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DAY TWO: International Conference on Woman, Marriage and Celibacy in Africa

By Amadi Eziokwubundu SJ

The on-going International Conference on Woman, Marriage, and Celibacy in Africa taking place at ITCJ entered its second day. Activities of the day continued the interesting and animated conversation already begun on the first day. Presentations and conversations on the second day extended from marriage instability in Africa to whether remaining single is a malediction, to a round-table conversation on the struggle of single mother/women in the continent.

The topic “Zoom sur l’avenir de la famille a travers le regard des jeunes africains”, one of the nine segments of the day’s presentations, was made by Drs Bomda Joseph and John Messingue. Both psychologists emphasized that the nature of a desired future family depends, among other things, on how better youths are educated or sensitized on the issues are concern women and marriage. Relying on the result of the study they conducted in view of the conference, Bomda and Messingue revealed that the level of knowledge between the youths of Ivory Coast and Cameroon regarding women emancipation and autonomy vary. While, they said, the youths of the former country show less concern on the issue, those of the latter show greater awareness of the issue.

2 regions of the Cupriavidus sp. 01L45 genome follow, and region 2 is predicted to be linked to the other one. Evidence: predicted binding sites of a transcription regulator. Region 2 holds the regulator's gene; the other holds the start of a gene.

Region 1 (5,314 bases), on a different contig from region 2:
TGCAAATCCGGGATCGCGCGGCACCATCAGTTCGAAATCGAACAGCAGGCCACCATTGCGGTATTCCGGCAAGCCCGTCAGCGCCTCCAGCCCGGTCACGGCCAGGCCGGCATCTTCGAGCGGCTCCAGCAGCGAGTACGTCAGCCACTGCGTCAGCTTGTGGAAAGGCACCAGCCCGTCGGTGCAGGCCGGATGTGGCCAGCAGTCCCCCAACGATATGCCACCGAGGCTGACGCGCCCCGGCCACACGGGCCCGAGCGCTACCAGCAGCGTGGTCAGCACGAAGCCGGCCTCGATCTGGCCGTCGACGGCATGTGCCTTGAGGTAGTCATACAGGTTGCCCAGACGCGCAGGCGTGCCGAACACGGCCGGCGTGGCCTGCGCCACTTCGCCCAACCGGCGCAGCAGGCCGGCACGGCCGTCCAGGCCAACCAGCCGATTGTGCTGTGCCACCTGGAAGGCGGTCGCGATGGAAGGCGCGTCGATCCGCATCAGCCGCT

On his own part, Bishop Lézoutier Jean-Salomon spoke about “Il n’est pas bon que l’homme soit seul: le célibat laïc est-il une malédiction dans la Bible?” (Is celibate life of the laity a malediction in the Bible?). Lézoutier began with a remark that the Old Testament seem to tolerate polygamy than celibate life for the laity or for non-consecrated people. God’s ordinance in the Book of Genesis, that man and woman should be fruitful and multiply, the Bishop said, leaves no place for celibate life for the laity. He further added that there is no category between being married and being unmarried. In a case where a woman remains unmarried and has no child, she is exposed to many vices and attract social criticisms. It is in the sense, Lézoutier concluded, that “célibat laïc devient douloureux et peut effectivement ressemblait une malédiction”.

The last activity of the second day of the international conference was an interesting round table discussion on “Les combats de la femme célibataire en Afrique aujourd’hui” (the struggle of single women/mother in today’s Africa). The panelists brought to the conversation rich experiences and analyses of what constitutes the challenge of a celibate life for a laity. They expressed that single women are often the laughing stock of the society and that people are quick to judge and condemn women who, for one reason or the other, have no husband or children or both.